Angel B. Pérez
Angel B. Pérez is CEO of the National Association for College Admission Counseling in Arlington, Virginia.
Reports of burnout at the top level of organizations are on the rise. An association CEO shares his personal journey of struggling with burnout and how he found joy in work and life again.
A fog descended upon me, like clouds forming above a seaside town when a warm day meets cool ocean waters. At first, I made nothing of it.
I’m probably tired. I should sleep more.
Maybe I need more iron in my diet? I should start taking vitamins.
Despite my efforts, the fog thickened. Every afternoon I felt an overwhelming exhaustion overtake me. I yearned to fall asleep on the spot.
I grew concerned. This was highly unusual. As a child, my parents nicknamed me “huracán,” the Spanish word for hurricane. A boss once gifted me a stuffed Energizer bunny as she joked about my incessant stamina.
I’ve learned that the most important thing I can do to lead effectively is care for myself.So how is it possible that in my second year as a CEO my batteries would die? I loved my job. It brought me meaning and purpose. My team and I were leading organizational change, creating new and exciting initiatives, hiring outstanding staff, and successfully steering the organization through a pandemic. I travelled relentlessly, delivered speeches and media interviews, published articles, served on several boards, taught graduate school courses, and more. From an outsider’s perspective, I was thriving.
Yet, despite my passion for the job, all things that historically brought me joy faded. I continued to work hard, but I was going through the motions. I kept up my workout routine to muster up endorphins and still had little energy. What worried me even more was my lost interest in most things outside of work. All I did was go home, sit on the couch, watch TV, and do it all over again. The deeper my fog became, the more I worked; it has always been my coping mechanism. I thought, this must be what a mid-life crisis feels like.
As a trained academic, I turned to the tools I know best: books, articles, podcasts, and lectures. I reviewed topics from spiritual development to depression, psychology to leadership development, and more. The more I learned, the more I thought I discovered the cause of my fog. Perhaps I was languishing, as Adam Grant wrote in The New York Times. Perhaps I lost my hum, as Shanda Rhimes shared in her TED Talk. Perhaps I was in greater need of spiritual development, as Jay Shetty wrote in Think Like a Monk.
It wasn’t until I returned to therapy that clarity ensued.
“You are the walking poster child for burnout, which has led to a mild depression,” she said.
“Burnout? I don’t do burnout! I’m the Energizer bunny, remember?”
In retrospect, I don’t know why it was a shock. For the past several years, I moved at an unyielding pace. Work was the only focus of my life, and joy faded like a distant memory.
Workaholics tend to not acknowledge how too much of a good thing, especially work, can lead to a significant loss of joy. Even when work brings us meaning, an absence of balance makes it unsustainable. As restaurateur David Chang writes in his memoir, “Recovering alcoholics talk about needing to hit rock bottom before they are able to climb out. The paradox for the workaholic is that rock bottom is the top of whatever profession they are in.”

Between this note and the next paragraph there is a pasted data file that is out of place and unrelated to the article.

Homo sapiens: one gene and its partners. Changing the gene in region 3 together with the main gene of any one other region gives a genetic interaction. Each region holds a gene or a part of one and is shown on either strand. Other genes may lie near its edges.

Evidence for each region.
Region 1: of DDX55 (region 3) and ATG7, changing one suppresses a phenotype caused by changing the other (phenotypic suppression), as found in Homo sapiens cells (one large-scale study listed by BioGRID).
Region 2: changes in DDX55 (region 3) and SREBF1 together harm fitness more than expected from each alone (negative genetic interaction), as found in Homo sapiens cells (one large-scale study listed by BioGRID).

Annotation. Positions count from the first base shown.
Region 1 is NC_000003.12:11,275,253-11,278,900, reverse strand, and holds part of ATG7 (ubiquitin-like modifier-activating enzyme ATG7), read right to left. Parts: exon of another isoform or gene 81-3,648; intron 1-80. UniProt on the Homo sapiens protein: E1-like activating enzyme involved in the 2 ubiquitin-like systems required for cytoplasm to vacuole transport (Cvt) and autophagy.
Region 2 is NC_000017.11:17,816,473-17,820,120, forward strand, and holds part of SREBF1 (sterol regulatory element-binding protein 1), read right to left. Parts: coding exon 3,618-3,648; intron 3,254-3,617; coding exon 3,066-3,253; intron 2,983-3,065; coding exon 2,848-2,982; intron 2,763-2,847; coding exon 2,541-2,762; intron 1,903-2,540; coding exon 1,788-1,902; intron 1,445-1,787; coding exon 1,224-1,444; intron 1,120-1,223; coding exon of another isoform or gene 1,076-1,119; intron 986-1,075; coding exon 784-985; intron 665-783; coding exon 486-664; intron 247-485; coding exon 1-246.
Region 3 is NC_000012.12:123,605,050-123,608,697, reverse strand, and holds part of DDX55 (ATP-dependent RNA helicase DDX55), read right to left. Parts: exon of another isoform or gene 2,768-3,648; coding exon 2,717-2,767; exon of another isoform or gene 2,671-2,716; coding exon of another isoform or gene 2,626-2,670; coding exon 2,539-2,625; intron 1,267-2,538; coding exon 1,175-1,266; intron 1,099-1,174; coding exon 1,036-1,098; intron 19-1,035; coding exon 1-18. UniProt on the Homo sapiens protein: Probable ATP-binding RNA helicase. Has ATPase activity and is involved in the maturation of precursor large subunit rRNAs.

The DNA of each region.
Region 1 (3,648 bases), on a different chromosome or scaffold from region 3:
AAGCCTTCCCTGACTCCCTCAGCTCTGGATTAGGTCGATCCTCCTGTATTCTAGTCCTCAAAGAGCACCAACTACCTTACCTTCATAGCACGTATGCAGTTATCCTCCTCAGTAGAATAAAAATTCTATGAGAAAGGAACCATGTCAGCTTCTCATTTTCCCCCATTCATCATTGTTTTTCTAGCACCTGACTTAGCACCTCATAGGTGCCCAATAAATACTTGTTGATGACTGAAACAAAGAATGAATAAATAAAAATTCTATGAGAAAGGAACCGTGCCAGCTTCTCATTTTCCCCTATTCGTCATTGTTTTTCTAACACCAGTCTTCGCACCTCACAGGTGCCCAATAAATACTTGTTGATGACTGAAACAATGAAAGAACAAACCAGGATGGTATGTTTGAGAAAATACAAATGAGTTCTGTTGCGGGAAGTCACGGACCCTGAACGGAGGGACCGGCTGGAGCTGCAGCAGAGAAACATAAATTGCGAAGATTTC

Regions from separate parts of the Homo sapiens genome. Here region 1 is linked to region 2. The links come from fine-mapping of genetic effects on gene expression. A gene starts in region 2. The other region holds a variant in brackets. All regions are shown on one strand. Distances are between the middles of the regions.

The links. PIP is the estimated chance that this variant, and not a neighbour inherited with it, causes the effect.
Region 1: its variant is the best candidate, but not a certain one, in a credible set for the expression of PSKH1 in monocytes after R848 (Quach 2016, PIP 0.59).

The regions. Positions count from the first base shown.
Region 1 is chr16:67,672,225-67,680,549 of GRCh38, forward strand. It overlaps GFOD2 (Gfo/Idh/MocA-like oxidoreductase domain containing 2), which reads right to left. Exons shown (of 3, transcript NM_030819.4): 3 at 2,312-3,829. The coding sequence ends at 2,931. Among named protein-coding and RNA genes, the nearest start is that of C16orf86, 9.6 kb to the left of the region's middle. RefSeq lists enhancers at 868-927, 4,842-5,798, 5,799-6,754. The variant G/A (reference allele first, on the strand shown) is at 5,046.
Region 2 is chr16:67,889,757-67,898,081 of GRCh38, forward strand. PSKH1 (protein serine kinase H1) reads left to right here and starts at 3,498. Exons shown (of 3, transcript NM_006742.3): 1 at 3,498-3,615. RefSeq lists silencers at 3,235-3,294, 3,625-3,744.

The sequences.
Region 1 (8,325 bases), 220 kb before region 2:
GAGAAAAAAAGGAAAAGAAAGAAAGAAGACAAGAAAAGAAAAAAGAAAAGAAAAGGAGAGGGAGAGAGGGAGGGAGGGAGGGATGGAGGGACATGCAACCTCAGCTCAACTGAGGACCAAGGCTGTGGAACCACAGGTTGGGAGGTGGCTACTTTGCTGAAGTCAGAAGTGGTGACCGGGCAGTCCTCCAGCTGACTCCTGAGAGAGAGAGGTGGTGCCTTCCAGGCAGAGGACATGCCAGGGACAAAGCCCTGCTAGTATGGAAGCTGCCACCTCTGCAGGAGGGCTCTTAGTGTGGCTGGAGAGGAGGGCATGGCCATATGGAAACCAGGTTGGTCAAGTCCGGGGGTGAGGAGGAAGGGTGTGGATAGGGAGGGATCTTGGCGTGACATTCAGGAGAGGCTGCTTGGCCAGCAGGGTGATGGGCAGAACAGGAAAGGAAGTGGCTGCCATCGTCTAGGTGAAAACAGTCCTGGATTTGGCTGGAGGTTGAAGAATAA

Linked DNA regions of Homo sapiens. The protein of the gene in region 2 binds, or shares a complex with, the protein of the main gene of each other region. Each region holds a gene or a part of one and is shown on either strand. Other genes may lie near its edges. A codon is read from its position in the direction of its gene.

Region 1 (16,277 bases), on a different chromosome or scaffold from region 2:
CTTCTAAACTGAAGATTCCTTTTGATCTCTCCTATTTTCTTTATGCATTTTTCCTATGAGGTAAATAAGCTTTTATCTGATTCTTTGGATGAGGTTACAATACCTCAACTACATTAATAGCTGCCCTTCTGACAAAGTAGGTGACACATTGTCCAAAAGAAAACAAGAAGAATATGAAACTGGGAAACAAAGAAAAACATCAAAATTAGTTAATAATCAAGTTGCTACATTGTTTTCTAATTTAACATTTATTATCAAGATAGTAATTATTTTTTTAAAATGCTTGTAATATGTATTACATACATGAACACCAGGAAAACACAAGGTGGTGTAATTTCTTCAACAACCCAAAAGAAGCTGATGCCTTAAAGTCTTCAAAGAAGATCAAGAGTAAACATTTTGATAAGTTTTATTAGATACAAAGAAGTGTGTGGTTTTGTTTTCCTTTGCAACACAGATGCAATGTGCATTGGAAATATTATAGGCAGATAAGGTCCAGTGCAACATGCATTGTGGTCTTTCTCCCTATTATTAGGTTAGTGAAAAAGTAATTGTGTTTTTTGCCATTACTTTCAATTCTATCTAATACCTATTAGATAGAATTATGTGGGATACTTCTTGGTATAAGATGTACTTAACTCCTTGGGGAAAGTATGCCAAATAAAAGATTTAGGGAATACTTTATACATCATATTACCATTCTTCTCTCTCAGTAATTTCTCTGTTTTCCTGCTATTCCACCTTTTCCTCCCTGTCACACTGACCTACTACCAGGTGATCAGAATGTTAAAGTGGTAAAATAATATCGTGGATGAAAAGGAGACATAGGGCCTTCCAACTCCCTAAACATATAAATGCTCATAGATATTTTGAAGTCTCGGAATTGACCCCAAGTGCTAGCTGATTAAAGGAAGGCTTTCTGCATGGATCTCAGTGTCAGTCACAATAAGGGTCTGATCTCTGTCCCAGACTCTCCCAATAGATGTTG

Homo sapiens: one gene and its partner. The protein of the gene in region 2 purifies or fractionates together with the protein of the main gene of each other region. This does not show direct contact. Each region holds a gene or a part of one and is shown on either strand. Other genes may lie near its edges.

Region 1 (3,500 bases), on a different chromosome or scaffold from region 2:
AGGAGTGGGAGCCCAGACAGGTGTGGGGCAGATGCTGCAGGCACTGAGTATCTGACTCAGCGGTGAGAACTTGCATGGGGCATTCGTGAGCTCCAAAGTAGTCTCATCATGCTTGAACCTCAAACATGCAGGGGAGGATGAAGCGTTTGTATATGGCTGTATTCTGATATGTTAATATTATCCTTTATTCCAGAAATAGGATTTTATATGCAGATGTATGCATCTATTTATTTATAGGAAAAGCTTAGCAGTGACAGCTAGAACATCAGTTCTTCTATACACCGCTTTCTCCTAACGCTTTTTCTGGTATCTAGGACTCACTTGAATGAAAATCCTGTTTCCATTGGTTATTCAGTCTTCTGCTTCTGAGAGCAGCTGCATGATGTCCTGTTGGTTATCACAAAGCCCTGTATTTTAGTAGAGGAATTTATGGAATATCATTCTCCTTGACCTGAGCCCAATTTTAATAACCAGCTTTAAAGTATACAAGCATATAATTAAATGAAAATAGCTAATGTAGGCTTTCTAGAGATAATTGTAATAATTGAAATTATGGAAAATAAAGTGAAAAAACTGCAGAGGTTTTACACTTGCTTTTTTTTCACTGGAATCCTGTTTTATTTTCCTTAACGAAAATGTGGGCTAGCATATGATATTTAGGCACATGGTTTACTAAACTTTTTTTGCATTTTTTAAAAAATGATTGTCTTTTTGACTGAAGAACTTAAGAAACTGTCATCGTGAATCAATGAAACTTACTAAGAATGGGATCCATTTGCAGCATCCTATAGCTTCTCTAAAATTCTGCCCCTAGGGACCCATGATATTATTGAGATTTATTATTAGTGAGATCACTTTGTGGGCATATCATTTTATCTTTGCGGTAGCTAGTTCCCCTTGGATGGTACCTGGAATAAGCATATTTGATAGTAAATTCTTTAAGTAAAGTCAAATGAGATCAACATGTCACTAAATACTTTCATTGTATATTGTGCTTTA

I shouldn’t have been surprised. A recent member survey we did here at the National Association of College Admission Counseling (NACAC) revealed that the top concern for our members is burnout. I shared the data with our constituencies and attended meetings to plan how we could help bring relief. I presented webinars about the mental health crisis my colleagues are facing, and the burnout we must help alleviate. Through all these meetings, I didn’t consider that I needed relief as well. In fact, even NACAC’s board members told me, “You’ve been running a marathon at a sprint’s pace.”
In the face of our country’s racial reckoning, a pandemic, financial crises, political wars and more, leaders have been busy worrying about their members, staff, boards, and others. As a result, many have forgotten to take care of themselves. I’ve learned that the most important thing I can do to lead effectively is care for myself. Care means different things to different people. For me, it’s meditation, nurturing relationships, finding joyful things to do outside of work, and practicing gratitude. It also means saying “no” more, so I can say “yes” to a fuller life.
The fog has finally lifted, but I know keeping it at bay will be a lifelong journey. In the end, I realize I wasn’t having a mid-life crisis, rather a mid-life awakening.
I encourage leaders to embark on a journey of reflection to identify what their healthy work-life-joy integration could be. It’s not only good for us; it’s good for our association.
As we embark on this journey, let’s also share what we learn with others. Many people in our organizations suffer in silence. When leaders share their own challenges, it gives permission for our constituents to tackle theirs. Will this lead to some discomfort?Perhaps. Is it worth it? Yes.
Conventional wisdom may be to “never let them see you sweat.” Yet, a recent study found “that one reason leaders struggle is because they frequently choose to present their strengths and intentionally avoid disclosing their weaknesses.”
The world of work is changing, and our constituents no longer subscribe to the fallacy of the leader as perfect. They want leaders to be genuine, and they are inspired by those who bring their true selves to the organization. Let’s lead by example and show the next generation that finding meaning and purpose at work matters, but when it’s not paired with joy and self-care, it will never be sustainable.